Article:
Sir, I served with the Yankees: I knew the Yankees; The Yankees were a friend of mine. Dave Winfield, you're no Yankee.

.
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Postby econgator » Thu Apr 03, 2008 6:31 am

On the April 2nd page, you mention the game Beaterator being released in 2003 for the Playstation. Actually, that game will not be released until 2009 and will be for the PSP.

http://www.rockstargames.com/beaterator/
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Postby Ken Jennings » Thu Apr 03, 2008 8:37 am

Sloppy work on those dates! On the NHL one, looks like I switched the date of Mario's 5-goal "hat trick" with a 4-goal effort by Jarome Iginla. F Troop must be a typo. Not sure what happened with Beaterator, since the only way I've ever heard of that game was an article about its forthcoming-ness. Must be another typo.

The Yankees mention in the Winfield question was to strengthen the coincidence (future NY baseball great born on one of the most memorable dates in NY baseball history). I know all about Hall of Fame issues with multi-team players and tried to word the question around that.

And maybe I should have been clearer in the book: "Plain Vanilla" and "Meaningless Coincidence" aren't criteria for BAD trivia questions, in my opinion. They're just common templates for questions, period. Coincidence questions can be done well, or not, like anything else.
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Nicole Kidman Movie

Postby tvmode » Mon Apr 07, 2008 7:29 pm

Ken, I love your book, I can't put it down! I did have a correction, though. I apologize if it is a repeat, I didn't want to sift through pages of forums to see if anyone else caught it. On page 52, (Feb 4th), you ask what Nicole Kidman film.... and the answer is "The Interpreter" Not "The Insider" (which is a Russell Crowe movie about big tobacco). Thanks for the great trivia!
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Postby econgator » Thu Apr 24, 2008 7:45 am

April 23: Fidel Castro is the answer to the "longest serving political leader". Are you going to change the question so that he's still the answer, or ... heck ... who even is the longest now?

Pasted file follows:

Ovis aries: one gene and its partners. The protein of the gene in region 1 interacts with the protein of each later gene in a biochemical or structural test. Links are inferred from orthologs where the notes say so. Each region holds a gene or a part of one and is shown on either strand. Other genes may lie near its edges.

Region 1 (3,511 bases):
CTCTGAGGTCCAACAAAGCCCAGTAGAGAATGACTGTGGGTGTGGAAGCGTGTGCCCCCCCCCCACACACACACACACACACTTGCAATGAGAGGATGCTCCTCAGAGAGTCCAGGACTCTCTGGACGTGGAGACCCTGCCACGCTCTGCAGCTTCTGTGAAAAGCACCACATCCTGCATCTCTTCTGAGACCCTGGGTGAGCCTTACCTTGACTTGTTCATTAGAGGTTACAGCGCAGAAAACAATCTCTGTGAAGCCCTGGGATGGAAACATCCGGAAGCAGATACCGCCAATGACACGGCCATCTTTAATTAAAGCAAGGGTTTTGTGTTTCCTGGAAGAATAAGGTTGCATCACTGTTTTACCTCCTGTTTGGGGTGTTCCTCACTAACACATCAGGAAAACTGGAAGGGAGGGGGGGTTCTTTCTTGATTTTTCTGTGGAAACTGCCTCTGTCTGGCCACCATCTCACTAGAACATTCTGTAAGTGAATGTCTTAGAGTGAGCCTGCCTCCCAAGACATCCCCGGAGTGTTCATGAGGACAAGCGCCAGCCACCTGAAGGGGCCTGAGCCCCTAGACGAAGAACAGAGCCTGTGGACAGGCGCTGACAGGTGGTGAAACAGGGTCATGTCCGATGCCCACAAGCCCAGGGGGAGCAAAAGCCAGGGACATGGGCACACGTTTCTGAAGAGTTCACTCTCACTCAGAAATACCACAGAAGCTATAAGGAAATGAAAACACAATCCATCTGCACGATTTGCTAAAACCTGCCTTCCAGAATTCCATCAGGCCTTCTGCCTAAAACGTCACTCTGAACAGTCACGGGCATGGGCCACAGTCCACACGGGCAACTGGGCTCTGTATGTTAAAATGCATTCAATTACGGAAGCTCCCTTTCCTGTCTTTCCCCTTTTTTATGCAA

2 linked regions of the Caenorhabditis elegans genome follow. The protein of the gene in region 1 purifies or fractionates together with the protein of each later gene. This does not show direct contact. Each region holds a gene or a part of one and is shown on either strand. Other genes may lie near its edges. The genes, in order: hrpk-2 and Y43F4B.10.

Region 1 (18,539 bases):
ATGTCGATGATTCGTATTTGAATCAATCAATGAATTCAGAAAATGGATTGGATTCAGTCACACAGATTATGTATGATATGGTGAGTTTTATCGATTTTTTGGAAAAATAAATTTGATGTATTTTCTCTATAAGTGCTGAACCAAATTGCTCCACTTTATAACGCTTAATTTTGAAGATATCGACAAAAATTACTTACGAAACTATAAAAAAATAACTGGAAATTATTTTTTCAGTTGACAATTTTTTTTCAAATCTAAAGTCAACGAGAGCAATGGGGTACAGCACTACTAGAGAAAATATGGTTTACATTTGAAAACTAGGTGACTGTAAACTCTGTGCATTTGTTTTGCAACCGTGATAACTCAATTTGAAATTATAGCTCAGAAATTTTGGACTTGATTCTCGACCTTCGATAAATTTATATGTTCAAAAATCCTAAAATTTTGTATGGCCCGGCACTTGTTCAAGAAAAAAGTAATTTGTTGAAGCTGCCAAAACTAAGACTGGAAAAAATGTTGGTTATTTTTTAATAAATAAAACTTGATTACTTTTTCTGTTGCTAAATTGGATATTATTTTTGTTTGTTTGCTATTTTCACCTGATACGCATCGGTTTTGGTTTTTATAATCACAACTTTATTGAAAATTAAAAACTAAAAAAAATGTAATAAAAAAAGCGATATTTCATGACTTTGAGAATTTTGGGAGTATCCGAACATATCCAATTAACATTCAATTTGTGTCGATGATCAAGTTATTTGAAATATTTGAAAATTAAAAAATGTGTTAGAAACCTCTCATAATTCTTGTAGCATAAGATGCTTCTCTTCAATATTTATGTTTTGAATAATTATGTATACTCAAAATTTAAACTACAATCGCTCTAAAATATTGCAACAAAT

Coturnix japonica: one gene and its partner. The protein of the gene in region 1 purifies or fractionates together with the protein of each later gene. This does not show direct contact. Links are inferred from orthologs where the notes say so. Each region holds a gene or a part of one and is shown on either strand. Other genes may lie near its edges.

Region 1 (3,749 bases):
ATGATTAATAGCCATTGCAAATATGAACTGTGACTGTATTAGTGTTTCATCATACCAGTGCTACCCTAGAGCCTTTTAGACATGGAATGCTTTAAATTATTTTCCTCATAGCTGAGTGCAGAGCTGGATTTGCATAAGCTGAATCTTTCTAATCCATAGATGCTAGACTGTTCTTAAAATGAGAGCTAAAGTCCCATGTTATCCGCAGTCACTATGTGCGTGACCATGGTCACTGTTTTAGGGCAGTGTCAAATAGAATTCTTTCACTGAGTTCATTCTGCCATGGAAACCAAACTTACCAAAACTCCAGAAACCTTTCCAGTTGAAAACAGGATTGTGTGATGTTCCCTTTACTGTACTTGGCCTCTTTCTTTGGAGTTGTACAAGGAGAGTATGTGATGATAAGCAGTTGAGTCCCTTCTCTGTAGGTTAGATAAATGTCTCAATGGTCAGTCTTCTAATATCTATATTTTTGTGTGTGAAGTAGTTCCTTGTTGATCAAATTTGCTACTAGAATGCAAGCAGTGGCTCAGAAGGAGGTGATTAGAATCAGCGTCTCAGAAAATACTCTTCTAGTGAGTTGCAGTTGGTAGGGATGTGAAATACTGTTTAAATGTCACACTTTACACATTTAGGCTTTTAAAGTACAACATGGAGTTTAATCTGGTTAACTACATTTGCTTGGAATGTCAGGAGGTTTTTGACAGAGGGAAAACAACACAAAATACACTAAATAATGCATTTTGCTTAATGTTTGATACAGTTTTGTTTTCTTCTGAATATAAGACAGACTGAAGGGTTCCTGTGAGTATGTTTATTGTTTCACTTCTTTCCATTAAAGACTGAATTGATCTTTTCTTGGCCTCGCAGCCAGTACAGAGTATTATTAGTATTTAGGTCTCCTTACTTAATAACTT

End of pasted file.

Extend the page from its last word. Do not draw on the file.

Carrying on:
Looks like it's Omar Bongo of Gabon
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Postby Ken Jennings » Thu Apr 24, 2008 12:23 pm

"Omar Bongo of Gabon."

That would be the most fun-to-say trivia answer ever.
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Correction - Home Plate in Team Logos

Postby gvonk » Wed May 07, 2008 8:03 am

I don't remember which date this is from since my book is at home (I think it's around April 9), but the question is:
5. Name the only Major League Baseball team whose official logo features…
[...]
Home Plate
[...]


Looking at the official logos on MLB.com, there appear to be three teams with primary logos featuring home plate.

Now, I don't keep up with team logos, so Ken, your answer may have been the only correct one when you wrote the book.

I used this as a question on a work trivia quiz and had a few protests related to this question. (And some who wanted me to consider the feather on the Cleveland Indian a "hat". Um, no.)
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Postby RingoOSU » Wed May 07, 2008 8:23 am

In my opinion, the Padres (which is what first came to my mind) if still the answer because the other 2 feature the diamond, the home plate isn't prominent at all. The key word to me is "features." The Rays recently changed their logo (this offseason) but I'm pretty sure that was the O's logo when the book was written.
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Postby Ken Jennings » Wed May 07, 2008 12:16 pm

Looks like I'm out of date. And not just with my hairstyle this time.

I think the correct answer in the book is Orioles, right? The Devil Rays and Padres logos both look new to me.
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Postby RingoOSU » Wed May 07, 2008 4:20 pm

Orioles logo 1998-present, Padres 2004-present. And of course, Rays 2008-present.
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Postby gvonk » Thu May 08, 2008 5:34 am

Ken Jennings wrote:I think the correct answer in the book is Orioles, right? The Devil Rays and Padres logos both look new to me.